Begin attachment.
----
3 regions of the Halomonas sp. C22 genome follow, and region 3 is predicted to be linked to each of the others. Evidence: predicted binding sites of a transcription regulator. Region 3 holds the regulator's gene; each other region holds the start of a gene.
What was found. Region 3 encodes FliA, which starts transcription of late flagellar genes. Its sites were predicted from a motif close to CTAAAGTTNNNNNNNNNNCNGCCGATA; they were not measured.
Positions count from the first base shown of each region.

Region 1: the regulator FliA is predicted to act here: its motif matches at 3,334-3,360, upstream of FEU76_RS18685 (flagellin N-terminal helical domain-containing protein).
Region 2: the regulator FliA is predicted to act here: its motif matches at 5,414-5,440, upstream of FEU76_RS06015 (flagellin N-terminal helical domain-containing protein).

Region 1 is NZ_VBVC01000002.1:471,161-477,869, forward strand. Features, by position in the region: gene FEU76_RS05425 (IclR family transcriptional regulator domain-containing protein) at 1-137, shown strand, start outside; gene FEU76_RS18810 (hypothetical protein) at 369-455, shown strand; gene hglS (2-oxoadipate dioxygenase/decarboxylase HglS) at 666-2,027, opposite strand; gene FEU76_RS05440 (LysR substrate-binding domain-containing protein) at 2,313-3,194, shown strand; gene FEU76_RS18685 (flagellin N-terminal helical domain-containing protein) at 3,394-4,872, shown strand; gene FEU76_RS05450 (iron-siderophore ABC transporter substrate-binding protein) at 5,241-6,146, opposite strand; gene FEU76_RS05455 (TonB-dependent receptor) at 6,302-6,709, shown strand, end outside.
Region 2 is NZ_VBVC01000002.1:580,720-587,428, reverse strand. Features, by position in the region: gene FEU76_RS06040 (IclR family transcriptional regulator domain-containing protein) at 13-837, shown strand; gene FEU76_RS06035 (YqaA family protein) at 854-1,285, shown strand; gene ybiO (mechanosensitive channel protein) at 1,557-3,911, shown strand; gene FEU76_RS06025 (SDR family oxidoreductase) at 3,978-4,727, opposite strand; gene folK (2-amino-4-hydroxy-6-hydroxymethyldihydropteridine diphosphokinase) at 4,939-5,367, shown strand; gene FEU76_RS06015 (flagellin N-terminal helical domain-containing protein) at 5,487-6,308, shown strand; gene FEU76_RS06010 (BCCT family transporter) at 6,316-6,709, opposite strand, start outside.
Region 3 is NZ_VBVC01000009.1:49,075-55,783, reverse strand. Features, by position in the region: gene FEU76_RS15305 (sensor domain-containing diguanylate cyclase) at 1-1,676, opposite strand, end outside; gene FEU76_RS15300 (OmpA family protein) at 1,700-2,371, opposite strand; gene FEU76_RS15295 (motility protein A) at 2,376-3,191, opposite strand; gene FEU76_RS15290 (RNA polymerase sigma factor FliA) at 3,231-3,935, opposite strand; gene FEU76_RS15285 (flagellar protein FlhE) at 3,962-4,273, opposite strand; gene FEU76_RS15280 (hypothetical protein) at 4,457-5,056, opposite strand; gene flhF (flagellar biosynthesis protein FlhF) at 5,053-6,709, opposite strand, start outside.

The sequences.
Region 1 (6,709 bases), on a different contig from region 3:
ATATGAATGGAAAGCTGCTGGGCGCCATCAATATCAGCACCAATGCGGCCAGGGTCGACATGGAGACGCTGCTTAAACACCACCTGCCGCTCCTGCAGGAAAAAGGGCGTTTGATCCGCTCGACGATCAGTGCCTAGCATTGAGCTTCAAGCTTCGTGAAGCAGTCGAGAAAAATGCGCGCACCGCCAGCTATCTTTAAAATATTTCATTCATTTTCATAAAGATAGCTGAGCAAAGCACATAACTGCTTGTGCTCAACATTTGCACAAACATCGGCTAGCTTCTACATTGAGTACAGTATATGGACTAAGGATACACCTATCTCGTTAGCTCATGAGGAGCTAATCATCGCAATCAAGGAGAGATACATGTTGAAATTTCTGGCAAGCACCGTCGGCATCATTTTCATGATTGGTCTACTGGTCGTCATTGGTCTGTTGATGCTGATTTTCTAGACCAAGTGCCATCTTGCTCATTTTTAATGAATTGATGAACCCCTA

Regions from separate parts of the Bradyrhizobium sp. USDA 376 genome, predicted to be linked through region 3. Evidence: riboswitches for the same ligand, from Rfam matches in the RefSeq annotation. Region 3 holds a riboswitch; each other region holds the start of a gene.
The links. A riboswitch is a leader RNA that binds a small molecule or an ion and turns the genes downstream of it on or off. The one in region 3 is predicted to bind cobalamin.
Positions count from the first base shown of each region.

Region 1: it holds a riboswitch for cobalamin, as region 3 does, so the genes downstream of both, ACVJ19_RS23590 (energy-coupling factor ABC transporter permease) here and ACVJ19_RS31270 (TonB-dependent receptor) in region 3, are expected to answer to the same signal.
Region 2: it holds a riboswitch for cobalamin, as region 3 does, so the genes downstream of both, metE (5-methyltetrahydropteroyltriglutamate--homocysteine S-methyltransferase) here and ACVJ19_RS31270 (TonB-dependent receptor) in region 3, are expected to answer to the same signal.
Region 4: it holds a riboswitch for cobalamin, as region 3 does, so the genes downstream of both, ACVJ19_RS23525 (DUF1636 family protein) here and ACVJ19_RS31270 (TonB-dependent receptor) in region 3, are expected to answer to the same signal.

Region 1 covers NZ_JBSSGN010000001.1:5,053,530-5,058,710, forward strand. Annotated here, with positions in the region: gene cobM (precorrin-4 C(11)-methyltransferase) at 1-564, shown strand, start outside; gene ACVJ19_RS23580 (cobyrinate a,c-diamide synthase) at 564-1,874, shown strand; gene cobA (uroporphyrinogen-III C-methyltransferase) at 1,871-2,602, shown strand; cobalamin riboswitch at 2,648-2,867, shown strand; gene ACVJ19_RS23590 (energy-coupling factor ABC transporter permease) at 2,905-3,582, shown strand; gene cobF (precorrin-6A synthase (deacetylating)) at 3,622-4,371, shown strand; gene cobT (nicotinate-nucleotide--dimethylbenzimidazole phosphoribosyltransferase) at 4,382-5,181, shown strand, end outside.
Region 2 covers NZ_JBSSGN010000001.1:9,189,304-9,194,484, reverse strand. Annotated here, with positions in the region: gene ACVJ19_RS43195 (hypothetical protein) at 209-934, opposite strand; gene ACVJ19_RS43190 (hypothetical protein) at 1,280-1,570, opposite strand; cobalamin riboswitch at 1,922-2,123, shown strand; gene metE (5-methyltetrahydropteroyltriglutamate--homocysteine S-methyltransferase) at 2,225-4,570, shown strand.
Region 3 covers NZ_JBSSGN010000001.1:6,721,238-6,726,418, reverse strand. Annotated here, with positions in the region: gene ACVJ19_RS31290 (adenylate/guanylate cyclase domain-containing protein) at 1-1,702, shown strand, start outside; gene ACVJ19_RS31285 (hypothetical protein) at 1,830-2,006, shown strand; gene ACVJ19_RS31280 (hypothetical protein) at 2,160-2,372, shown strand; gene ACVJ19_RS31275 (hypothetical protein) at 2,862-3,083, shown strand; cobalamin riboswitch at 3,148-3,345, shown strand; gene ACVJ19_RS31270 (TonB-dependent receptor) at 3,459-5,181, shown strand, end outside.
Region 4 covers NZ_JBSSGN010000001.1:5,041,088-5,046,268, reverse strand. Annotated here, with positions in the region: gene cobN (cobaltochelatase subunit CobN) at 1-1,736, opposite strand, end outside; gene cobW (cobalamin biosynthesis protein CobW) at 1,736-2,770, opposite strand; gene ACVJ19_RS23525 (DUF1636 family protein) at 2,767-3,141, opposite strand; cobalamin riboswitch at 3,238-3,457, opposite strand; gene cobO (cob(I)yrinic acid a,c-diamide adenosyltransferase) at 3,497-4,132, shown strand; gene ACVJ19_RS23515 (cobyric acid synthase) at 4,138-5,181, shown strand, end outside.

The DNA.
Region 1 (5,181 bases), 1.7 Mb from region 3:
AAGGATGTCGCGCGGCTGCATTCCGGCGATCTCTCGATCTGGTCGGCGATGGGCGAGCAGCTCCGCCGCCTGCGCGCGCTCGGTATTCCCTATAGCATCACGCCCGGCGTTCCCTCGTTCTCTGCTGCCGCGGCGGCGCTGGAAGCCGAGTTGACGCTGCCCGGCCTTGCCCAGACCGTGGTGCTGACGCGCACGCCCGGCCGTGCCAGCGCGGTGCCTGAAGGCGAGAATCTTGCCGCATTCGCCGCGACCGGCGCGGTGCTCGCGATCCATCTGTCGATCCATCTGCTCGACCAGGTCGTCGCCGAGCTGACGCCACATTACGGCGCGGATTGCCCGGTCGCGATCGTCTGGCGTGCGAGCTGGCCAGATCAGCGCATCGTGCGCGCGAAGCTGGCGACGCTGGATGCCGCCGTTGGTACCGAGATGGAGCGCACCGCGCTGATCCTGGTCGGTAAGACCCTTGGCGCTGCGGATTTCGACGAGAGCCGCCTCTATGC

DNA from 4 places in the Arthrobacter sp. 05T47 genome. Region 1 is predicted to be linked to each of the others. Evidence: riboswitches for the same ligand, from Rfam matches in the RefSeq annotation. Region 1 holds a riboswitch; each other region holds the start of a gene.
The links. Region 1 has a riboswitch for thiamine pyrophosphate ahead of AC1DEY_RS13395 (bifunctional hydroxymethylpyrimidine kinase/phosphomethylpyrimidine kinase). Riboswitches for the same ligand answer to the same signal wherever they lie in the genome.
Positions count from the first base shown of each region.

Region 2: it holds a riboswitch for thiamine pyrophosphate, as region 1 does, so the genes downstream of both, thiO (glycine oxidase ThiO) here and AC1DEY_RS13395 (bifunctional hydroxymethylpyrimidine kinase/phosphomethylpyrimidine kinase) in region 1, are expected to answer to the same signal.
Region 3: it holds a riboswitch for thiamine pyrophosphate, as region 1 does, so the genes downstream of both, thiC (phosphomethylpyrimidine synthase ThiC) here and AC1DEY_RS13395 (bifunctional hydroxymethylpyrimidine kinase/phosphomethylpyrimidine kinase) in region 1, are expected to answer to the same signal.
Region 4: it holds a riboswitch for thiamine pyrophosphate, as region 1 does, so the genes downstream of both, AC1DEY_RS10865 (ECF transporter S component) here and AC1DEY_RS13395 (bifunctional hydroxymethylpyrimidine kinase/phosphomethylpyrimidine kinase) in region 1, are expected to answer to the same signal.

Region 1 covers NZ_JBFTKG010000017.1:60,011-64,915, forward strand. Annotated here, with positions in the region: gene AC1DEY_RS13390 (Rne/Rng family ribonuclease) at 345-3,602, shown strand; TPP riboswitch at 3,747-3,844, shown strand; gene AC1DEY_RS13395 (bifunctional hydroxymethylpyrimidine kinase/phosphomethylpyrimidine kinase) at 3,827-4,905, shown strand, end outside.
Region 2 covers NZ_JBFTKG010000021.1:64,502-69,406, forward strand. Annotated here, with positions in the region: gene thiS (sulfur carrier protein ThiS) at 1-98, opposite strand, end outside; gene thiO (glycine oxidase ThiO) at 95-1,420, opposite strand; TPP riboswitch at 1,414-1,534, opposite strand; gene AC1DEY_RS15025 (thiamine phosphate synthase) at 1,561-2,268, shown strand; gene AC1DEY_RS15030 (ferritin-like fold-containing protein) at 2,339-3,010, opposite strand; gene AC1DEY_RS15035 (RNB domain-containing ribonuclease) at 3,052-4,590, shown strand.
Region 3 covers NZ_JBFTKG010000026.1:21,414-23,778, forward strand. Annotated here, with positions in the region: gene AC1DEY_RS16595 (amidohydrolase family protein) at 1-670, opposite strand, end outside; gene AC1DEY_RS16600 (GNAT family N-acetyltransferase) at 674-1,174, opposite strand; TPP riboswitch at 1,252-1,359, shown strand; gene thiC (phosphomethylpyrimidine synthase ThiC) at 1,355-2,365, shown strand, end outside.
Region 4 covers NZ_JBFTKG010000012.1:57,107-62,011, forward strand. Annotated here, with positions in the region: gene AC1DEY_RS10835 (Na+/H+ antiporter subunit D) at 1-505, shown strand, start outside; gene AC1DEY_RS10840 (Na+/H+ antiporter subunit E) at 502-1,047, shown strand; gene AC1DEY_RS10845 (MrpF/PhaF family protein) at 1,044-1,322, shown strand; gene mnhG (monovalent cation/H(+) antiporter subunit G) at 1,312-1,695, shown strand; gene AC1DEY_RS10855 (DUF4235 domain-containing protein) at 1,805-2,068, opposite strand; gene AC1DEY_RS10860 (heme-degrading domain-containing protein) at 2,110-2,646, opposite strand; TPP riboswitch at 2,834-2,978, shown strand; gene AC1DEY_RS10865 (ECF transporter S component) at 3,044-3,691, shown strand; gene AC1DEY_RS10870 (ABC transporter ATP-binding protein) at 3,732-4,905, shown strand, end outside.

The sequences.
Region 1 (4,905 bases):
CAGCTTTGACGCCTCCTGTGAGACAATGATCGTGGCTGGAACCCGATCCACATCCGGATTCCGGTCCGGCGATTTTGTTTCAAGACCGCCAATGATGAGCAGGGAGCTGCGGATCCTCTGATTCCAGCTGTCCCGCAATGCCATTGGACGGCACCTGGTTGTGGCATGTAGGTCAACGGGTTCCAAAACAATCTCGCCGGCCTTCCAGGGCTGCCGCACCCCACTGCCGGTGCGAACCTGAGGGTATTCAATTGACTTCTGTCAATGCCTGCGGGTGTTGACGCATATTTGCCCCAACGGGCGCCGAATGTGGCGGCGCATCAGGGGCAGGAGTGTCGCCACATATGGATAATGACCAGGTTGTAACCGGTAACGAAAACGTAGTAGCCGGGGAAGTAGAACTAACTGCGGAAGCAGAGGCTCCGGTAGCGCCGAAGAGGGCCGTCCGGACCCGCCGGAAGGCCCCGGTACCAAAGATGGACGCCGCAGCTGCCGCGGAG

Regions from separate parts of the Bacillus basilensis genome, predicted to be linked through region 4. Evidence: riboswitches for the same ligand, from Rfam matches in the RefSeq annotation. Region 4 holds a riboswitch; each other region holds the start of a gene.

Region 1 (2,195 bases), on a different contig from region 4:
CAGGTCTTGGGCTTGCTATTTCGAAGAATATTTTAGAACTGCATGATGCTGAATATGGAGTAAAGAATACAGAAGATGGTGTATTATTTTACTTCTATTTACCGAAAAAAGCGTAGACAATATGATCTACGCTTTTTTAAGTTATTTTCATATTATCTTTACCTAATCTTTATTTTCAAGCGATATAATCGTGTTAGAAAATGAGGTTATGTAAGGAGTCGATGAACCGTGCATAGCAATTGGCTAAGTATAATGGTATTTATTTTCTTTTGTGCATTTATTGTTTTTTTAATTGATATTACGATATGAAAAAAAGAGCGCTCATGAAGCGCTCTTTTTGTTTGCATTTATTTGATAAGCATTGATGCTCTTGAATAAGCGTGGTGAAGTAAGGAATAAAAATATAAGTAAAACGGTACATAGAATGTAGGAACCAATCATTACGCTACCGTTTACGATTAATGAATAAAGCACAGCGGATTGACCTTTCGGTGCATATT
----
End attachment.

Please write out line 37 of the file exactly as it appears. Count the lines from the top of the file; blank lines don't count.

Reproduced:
CAGCTTTGACGCCTCCTGTGAGACAATGATCGTGGCTGGAACCCGATCCACATCCGGATTCCGGTCCGGCGATTTTGTTTCAAGACCGCCAATGATGAGCAGGGAGCTGCGGATCCTCTGATTCCAGCTGTCCCGCAATGCCATTGGACGGCACCTGGTTGTGGCATGTAGGTCAACGGGTTCCAAAACAATCTCGCCGGCCTTCCAGGGCTGCCGCACCCCACTGCCGGTGCGAACCTGAGGGTATTCAATTGACTTCTGTCAATGCCTGCGGGTGTTGACGCATATTTGCCCCAACGGGCGCCGAATGTGGCGGCGCATCAGGGGCAGGAGTGTCGCCACATATGGATAATGACCAGGTTGTAACCGGTAACGAAAACGTAGTAGCCGGGGAAGTAGAACTAACTGCGGAAGCAGAGGCTCCGGTAGCGCCGAAGAGGGCCGTCCGGACCCGCCGGAAGGCCCCGGTACCAAAGATGGACGCCGCAGCTGCCGCGGAG